[Nothing in this article is or should be construed as the giving of legal advice and/or the practice of the law.]
Back in 1999, the book Rembrandts in the Attic was one contributor to increasing awareness that Intellectual Property considerations should be an important part of most company's business strategies. IP generally refers to patents, trademarks, copyrights, and trade secrets, but Rembrandt authors (and numerous others) focused on patents and patent strategies. In addition to promoting a tool for patent analysis, the authors describe how in certain instances companies can create patents that block their competitors, anticipate future technology developments, and create a stronger foundation for defensibility.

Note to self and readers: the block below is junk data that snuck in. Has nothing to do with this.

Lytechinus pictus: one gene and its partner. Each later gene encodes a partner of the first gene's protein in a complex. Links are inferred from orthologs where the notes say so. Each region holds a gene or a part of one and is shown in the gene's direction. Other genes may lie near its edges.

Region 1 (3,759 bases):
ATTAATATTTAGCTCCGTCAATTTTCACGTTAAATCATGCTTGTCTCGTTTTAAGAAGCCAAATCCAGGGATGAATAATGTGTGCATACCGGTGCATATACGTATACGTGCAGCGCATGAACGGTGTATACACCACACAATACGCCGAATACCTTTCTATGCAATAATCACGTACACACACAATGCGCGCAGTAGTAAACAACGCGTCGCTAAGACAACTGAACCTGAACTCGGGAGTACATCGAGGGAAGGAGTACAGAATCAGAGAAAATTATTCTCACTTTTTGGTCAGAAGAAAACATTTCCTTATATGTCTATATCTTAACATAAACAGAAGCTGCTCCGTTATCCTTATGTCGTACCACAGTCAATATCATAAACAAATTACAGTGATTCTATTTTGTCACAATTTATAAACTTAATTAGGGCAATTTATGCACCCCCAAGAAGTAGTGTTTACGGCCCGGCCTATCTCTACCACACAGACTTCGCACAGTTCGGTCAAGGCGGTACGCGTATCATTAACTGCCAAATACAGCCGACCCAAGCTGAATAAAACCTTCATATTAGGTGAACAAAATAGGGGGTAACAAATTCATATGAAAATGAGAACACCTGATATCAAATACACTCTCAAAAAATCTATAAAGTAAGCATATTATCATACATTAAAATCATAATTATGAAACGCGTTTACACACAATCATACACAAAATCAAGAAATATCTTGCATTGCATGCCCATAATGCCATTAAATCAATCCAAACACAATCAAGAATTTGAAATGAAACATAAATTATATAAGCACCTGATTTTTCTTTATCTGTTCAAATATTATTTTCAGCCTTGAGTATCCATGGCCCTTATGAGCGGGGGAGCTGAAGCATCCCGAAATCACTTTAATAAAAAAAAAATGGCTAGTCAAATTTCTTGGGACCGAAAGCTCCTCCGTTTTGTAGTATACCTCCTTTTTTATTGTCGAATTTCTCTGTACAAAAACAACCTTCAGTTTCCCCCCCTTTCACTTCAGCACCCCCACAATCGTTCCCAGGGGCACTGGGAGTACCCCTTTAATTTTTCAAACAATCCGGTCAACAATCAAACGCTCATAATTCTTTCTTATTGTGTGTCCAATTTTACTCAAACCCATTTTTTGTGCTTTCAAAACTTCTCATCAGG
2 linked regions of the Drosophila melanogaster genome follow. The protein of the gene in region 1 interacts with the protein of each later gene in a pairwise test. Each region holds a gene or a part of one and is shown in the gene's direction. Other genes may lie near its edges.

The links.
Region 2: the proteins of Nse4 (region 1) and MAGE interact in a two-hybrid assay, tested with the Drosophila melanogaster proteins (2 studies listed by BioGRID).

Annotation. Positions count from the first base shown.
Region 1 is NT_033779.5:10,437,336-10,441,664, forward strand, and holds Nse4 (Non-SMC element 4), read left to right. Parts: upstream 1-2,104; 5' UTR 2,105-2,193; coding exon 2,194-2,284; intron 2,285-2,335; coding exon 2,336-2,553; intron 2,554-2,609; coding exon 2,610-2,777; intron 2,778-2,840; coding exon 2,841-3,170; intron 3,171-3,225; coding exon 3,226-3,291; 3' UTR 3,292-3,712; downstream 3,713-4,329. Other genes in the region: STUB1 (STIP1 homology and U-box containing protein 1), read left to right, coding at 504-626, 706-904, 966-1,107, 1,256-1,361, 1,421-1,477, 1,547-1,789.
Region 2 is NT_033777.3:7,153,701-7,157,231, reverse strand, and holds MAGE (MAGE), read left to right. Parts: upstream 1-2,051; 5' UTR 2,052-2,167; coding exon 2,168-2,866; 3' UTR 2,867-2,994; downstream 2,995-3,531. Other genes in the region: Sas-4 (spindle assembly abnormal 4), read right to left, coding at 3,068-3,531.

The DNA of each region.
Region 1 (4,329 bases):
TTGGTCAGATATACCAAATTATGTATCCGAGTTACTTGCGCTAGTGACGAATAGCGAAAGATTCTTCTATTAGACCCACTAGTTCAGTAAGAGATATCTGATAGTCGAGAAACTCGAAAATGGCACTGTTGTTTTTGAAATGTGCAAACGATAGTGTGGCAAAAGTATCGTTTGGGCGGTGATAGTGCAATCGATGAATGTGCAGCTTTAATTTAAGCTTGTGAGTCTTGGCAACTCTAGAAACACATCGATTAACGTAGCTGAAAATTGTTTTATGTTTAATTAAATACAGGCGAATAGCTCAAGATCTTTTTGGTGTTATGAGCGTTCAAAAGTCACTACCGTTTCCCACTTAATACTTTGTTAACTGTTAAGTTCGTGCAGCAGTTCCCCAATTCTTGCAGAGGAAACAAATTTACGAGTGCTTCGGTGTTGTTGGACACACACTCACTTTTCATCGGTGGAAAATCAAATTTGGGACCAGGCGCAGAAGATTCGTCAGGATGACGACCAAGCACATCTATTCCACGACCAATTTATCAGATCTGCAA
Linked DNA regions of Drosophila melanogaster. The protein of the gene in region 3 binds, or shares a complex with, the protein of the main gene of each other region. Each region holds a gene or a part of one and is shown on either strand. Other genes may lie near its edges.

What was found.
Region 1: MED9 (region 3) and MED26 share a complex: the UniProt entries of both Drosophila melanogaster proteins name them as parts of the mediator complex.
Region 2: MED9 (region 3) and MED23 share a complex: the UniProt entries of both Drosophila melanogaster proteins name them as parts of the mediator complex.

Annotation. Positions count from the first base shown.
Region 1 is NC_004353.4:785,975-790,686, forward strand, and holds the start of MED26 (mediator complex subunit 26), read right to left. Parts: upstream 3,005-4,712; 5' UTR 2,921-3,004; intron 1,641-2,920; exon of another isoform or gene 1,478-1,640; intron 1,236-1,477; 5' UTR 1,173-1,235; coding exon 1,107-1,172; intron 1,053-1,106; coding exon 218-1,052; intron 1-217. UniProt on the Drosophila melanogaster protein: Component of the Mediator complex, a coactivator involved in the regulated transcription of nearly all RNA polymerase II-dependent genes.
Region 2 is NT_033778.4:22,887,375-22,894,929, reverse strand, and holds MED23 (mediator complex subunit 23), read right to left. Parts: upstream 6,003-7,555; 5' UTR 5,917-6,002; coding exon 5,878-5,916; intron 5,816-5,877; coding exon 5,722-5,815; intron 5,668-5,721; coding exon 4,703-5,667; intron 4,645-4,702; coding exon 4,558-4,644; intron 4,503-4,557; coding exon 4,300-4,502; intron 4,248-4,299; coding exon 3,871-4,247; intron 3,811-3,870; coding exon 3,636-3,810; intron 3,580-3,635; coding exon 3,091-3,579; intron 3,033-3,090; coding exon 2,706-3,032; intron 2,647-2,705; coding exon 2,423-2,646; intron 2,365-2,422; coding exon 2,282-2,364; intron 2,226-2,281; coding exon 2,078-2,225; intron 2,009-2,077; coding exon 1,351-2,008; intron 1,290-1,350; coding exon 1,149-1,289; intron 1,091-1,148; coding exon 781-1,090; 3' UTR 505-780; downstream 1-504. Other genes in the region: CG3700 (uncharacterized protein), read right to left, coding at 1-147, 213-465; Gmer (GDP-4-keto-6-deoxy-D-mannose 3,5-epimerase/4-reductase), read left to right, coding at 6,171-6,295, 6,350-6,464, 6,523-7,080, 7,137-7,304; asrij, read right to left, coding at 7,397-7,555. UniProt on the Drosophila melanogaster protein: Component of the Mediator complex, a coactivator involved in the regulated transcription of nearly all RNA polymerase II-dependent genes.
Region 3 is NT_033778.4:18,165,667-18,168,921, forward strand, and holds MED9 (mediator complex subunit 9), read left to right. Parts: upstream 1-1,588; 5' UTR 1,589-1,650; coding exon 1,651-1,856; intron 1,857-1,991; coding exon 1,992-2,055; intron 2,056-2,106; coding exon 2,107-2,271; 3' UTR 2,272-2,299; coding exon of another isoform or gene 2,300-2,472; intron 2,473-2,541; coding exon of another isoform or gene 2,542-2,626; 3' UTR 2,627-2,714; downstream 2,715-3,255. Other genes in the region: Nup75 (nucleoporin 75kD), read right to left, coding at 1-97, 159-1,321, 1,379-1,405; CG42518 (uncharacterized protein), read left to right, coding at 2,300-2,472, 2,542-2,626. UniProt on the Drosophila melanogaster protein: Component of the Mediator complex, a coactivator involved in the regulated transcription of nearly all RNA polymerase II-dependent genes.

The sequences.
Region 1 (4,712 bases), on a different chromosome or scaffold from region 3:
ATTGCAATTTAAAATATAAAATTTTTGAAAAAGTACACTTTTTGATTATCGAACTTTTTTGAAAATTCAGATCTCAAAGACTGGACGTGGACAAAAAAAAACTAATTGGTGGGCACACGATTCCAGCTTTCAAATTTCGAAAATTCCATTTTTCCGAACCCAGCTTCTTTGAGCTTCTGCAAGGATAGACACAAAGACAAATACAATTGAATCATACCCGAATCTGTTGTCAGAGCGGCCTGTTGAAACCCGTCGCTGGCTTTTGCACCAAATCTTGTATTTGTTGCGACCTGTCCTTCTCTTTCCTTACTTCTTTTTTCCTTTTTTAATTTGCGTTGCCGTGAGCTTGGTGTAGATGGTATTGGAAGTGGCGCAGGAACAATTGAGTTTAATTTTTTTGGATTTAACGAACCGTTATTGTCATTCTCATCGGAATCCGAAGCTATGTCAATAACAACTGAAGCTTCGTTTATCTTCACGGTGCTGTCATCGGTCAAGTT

For example, a growing patent portfolio is a valuable resource when competitors show up demanding that the company take a license to the competitors patents and pay royalties. A company approached in this manner can counter-sue, offer to cross-license, and usually avoid payment (and collection) of royalties. For large technology-based companies, cross-licensing is a useful strategy that can be practiced with all but their most serious competitors.
But what about small companies? Inventors? Companies with patents pertaining to products they have abandoned? Good topics for the next installment.